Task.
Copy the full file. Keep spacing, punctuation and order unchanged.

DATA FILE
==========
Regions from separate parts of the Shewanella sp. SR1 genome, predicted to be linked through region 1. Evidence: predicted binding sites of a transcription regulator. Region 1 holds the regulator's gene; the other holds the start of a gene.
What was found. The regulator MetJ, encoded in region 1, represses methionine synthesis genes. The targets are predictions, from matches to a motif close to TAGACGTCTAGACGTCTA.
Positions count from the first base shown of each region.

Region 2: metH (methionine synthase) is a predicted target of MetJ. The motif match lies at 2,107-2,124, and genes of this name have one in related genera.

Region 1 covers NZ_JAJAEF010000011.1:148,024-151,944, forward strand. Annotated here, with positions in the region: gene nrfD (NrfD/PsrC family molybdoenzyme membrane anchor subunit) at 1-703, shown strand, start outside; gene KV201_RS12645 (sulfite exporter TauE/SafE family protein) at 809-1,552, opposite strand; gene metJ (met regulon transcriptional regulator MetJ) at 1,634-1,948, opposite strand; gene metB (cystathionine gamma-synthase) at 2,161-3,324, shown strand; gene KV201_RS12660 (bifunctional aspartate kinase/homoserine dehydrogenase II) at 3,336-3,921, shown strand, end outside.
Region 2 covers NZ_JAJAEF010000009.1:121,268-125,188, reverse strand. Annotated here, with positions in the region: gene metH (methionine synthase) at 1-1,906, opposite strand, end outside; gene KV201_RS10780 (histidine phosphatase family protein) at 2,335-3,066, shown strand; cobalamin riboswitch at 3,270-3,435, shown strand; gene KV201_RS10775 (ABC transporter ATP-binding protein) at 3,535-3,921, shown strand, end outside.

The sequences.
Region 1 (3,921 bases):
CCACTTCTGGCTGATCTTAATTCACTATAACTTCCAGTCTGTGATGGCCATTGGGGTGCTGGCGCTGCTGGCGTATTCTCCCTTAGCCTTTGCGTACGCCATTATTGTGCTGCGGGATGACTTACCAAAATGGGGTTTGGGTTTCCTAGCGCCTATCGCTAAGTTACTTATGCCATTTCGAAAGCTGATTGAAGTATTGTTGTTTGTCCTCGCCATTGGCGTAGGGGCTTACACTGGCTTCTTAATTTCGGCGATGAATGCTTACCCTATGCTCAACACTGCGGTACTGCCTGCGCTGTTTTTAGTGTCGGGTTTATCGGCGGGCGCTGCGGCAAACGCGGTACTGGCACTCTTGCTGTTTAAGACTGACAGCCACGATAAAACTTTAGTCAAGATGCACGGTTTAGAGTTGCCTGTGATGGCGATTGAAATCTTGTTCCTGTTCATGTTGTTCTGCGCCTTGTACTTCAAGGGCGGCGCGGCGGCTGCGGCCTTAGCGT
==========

Regions from separate parts of the Shewanella sp. SR1 genome, predicted to be linked through region 1. Evidence: predicted binding sites of a transcription regulator. Region 1 holds the regulator's gene; the other holds the start of a gene.
What was found. The regulator MetJ, encoded in region 1, represses methionine synthesis genes. The targets are predictions, from matches to a motif close to TAGACGTCTAGACGTCTA.
Positions count from the first base shown of each region.

Region 2: metH (methionine synthase) is a predicted target of MetJ. The motif match lies at 2,107-2,124, and genes of this name have one in related genera.

Region 1 covers NZ_JAJAEF010000011.1:148,024-151,944, forward strand. Annotated here, with positions in the region: gene nrfD (NrfD/PsrC family molybdoenzyme membrane anchor subunit) at 1-703, shown strand, start outside; gene KV201_RS12645 (sulfite exporter TauE/SafE family protein) at 809-1,552, opposite strand; gene metJ (met regulon transcriptional regulator MetJ) at 1,634-1,948, opposite strand; gene metB (cystathionine gamma-synthase) at 2,161-3,324, shown strand; gene KV201_RS12660 (bifunctional aspartate kinase/homoserine dehydrogenase II) at 3,336-3,921, shown strand, end outside.
Region 2 covers NZ_JAJAEF010000009.1:121,268-125,188, reverse strand. Annotated here, with positions in the region: gene metH (methionine synthase) at 1-1,906, opposite strand, end outside; gene KV201_RS10780 (histidine phosphatase family protein) at 2,335-3,066, shown strand; cobalamin riboswitch at 3,270-3,435, shown strand; gene KV201_RS10775 (ABC transporter ATP-binding protein) at 3,535-3,921, shown strand, end outside.

The sequences.
Region 1 (3,921 bases):
CCACTTCTGGCTGATCTTAATTCACTATAACTTCCAGTCTGTGATGGCCATTGGGGTGCTGGCGCTGCTGGCGTATTCTCCCTTAGCCTTTGCGTACGCCATTATTGTGCTGCGGGATGACTTACCAAAATGGGGTTTGGGTTTCCTAGCGCCTATCGCTAAGTTACTTATGCCATTTCGAAAGCTGATTGAAGTATTGTTGTTTGTCCTCGCCATTGGCGTAGGGGCTTACACTGGCTTCTTAATTTCGGCGATGAATGCTTACCCTATGCTCAACACTGCGGTACTGCCTGCGCTGTTTTTAGTGTCGGGTTTATCGGCGGGCGCTGCGGCAAACGCGGTACTGGCACTCTTGCTGTTTAAGACTGACAGCCACGATAAAACTTTAGTCAAGATGCACGGTTTAGAGTTGCCTGTGATGGCGATTGAAATCTTGTTCCTGTTCATGTTGTTCTGCGCCTTGTACTTCAAGGGCGGCGCGGCGGCTGCGGCCTTAGCGT